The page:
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‘Generation Rent’ would pay £72 more a month if they could decorate

Published: 12 October 2018 - Fiona Garcia

Landlords are at risk of missing out on more than £850 in rental income a year by not letting their tenants decorate their homes, with bold statement walls a favourite trend amongst  renters.

New research has found that 20% of renters would pay extra, an average of £72 per month, if they were able to decorate to their own taste and standards.

The study conducted by British wallpaper brand Graham & Brown to mark International Wallpaper Week (October 1-7) found that one in five renters currently aren’t allowed to decorate at all – with strict bans on home improvements within their rental agreements.

The poll of 1,000 renters also found that more than 43% would stay in a property for longer if they could make their own mark on it.

Meanwhile, 44% admitted that being able to redecorate would mean they would take extra care of the property, and 30% would invest money from their own pockets into making sure it looked its best – even though it would only be temporary. 

In terms of decorating styles, a large proportion (85%) of renters in the UK would consider wallpapering their homes if their landlords would allow it and the most popular trend for decorating amongst renters is feature walls.

Graham & Brown head of brand marketing Alan Kemp said: “The UK’s rental generation is increasing fast, with young professionals, new families, and over 50s amongst the largest groups opting to rent rather than buy. We have found that landlords discourage decoration, leaving Generation Rent lagging behind in the home style stakes. It shouldn’t just be homeowners who are able to put their own stamp on their home – especially as there are so many easy ways to do this which aren’t permanent, including strippable wallpaper, rugs and statement artwork.”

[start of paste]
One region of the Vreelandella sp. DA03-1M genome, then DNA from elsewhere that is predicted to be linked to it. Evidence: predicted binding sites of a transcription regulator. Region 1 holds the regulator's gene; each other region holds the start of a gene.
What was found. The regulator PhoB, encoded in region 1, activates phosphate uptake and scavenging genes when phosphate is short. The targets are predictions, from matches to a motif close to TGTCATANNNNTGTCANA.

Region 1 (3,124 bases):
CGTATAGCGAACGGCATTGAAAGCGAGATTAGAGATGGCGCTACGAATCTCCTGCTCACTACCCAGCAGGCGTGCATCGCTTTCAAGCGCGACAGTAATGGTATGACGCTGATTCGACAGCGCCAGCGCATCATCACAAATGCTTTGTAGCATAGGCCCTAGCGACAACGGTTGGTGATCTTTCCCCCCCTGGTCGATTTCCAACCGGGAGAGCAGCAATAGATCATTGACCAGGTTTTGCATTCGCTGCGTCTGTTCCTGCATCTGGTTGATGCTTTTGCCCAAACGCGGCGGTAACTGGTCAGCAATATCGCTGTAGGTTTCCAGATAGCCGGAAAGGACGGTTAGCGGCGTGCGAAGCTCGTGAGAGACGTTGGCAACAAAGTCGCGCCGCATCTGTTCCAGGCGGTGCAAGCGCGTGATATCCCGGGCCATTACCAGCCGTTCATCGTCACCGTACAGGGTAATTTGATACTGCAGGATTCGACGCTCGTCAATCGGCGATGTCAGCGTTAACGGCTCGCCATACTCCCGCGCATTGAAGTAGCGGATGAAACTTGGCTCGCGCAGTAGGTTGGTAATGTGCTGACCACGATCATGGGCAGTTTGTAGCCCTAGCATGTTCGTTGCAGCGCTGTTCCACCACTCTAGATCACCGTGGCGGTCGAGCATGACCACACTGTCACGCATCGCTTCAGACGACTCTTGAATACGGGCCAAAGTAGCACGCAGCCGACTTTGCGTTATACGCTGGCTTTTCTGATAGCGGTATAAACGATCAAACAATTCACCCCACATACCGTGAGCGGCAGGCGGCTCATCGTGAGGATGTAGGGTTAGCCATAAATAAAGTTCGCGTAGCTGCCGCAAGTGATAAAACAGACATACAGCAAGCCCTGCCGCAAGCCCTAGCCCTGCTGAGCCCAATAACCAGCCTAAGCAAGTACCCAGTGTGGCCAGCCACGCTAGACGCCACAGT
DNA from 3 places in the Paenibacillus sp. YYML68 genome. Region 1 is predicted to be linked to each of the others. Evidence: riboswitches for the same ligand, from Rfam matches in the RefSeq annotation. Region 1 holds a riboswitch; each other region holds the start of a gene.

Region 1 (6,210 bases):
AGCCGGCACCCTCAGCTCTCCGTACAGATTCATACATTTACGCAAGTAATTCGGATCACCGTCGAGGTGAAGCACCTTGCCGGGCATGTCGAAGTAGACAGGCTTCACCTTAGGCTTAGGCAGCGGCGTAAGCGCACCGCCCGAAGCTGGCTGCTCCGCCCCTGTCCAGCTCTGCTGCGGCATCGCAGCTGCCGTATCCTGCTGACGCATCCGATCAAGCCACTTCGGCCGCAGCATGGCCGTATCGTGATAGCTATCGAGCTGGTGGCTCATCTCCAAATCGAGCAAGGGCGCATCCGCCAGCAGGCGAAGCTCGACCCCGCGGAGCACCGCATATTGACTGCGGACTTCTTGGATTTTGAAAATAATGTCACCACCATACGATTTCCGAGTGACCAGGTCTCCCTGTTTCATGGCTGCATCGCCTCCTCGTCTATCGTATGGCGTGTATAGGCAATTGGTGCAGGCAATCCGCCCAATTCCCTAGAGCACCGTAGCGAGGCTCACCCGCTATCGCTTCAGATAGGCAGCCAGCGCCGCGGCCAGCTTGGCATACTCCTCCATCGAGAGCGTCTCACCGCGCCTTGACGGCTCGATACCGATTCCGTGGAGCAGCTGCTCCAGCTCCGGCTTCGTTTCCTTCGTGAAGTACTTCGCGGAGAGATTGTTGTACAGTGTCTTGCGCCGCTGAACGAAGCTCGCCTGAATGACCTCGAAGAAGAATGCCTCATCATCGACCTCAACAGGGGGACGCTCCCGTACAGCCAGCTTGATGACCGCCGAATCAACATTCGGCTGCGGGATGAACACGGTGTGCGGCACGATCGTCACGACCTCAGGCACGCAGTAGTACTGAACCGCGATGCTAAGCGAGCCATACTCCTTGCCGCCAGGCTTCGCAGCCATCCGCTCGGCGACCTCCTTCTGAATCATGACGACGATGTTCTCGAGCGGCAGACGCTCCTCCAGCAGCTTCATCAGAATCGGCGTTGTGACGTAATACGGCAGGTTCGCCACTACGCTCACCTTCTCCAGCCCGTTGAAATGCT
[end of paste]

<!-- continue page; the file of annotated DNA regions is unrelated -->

With as many as 78% of landlords saying they wouldn’t let tenants decorate their properties, the top reasons for openly discouraging home improvements were not having the time to organise it, or not believing the style would suit all renters.

Graham & Brown’s research also found that not decorating at all has proven to be costly to landlords, as nearly four in ten (38%) have been put off renting a property – and avoided it entirely – because of its poor, or lack of, décor. A quarter of renters (24%) have been put off by plain walls and too much magnolia and almost a third (32 %) by coloured bathroom suites.

Despite this, there is some appetite for change. When it comes to what landlords are comfortable with in the future, a third (32%) would consider decoration if tenants paid for it, the same amount (32%) would if professionals were hired to complete the work, and 31% if they were able to choose the décor themselves.

Favourite design trends flagged up in the survey were as follows:


Rented property

Own home

Feature walls (i.e. bold / stand out wallpaper on one wall)




Textured walls (i.e. wallpaper with a textured feel)




Tropical prints / patterns




















Rose gold / copper




Classical/traditional décor




Country chic




Industrial (i.e wood, brick, marble)




Scandi minimalism




Other trend




I don't follow any decorating trends but I'd like to




I don't follow any decorating trends and don't plan to






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